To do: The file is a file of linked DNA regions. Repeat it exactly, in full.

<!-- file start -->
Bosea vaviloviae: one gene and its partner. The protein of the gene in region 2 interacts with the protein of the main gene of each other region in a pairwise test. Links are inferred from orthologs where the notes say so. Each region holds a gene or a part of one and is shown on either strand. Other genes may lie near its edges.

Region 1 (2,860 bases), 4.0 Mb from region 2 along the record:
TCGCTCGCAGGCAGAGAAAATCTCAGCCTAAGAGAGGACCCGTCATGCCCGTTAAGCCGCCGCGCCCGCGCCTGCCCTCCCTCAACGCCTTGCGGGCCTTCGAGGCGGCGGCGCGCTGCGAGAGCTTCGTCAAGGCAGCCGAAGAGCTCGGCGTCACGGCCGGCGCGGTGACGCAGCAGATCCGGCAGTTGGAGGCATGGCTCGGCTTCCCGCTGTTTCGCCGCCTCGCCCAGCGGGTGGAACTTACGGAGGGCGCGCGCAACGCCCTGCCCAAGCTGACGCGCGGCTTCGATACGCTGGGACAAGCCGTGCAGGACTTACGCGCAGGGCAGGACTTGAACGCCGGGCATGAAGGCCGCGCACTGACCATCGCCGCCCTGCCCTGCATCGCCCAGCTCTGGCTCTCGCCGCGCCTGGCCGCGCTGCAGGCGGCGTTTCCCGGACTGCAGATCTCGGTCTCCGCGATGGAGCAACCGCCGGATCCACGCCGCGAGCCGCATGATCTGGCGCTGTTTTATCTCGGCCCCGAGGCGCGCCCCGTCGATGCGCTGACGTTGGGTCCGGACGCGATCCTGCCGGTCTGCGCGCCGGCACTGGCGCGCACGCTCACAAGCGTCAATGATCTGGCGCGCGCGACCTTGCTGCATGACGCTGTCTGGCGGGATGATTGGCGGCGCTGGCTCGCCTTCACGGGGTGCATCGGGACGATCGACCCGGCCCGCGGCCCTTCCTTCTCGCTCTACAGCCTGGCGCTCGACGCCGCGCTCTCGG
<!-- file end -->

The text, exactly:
Bosea vaviloviae: one gene and its partner. The protein of the gene in region 2 interacts with the protein of the main gene of each other region in a pairwise test. Links are inferred from orthologs where the notes say so. Each region holds a gene or a part of one and is shown on either strand. Other genes may lie near its edges.

Region 1 (2,860 bases), 4.0 Mb from region 2 along the record:
TCGCTCGCAGGCAGAGAAAATCTCAGCCTAAGAGAGGACCCGTCATGCCCGTTAAGCCGCCGCGCCCGCGCCTGCCCTCCCTCAACGCCTTGCGGGCCTTCGAGGCGGCGGCGCGCTGCGAGAGCTTCGTCAAGGCAGCCGAAGAGCTCGGCGTCACGGCCGGCGCGGTGACGCAGCAGATCCGGCAGTTGGAGGCATGGCTCGGCTTCCCGCTGTTTCGCCGCCTCGCCCAGCGGGTGGAACTTACGGAGGGCGCGCGCAACGCCCTGCCCAAGCTGACGCGCGGCTTCGATACGCTGGGACAAGCCGTGCAGGACTTACGCGCAGGGCAGGACTTGAACGCCGGGCATGAAGGCCGCGCACTGACCATCGCCGCCCTGCCCTGCATCGCCCAGCTCTGGCTCTCGCCGCGCCTGGCCGCGCTGCAGGCGGCGTTTCCCGGACTGCAGATCTCGGTCTCCGCGATGGAGCAACCGCCGGATCCACGCCGCGAGCCGCATGATCTGGCGCTGTTTTATCTCGGCCCCGAGGCGCGCCCCGTCGATGCGCTGACGTTGGGTCCGGACGCGATCCTGCCGGTCTGCGCGCCGGCACTGGCGCGCACGCTCACAAGCGTCAATGATCTGGCGCGCGCGACCTTGCTGCATGACGCTGTCTGGCGGGATGATTGGCGGCGCTGGCTCGCCTTCACGGGGTGCATCGGGACGATCGACCCGGCCCGCGGCCCTTCCTTCTCGCTCTACAGCCTGGCGCTCGACGCCGCGCTCTCGG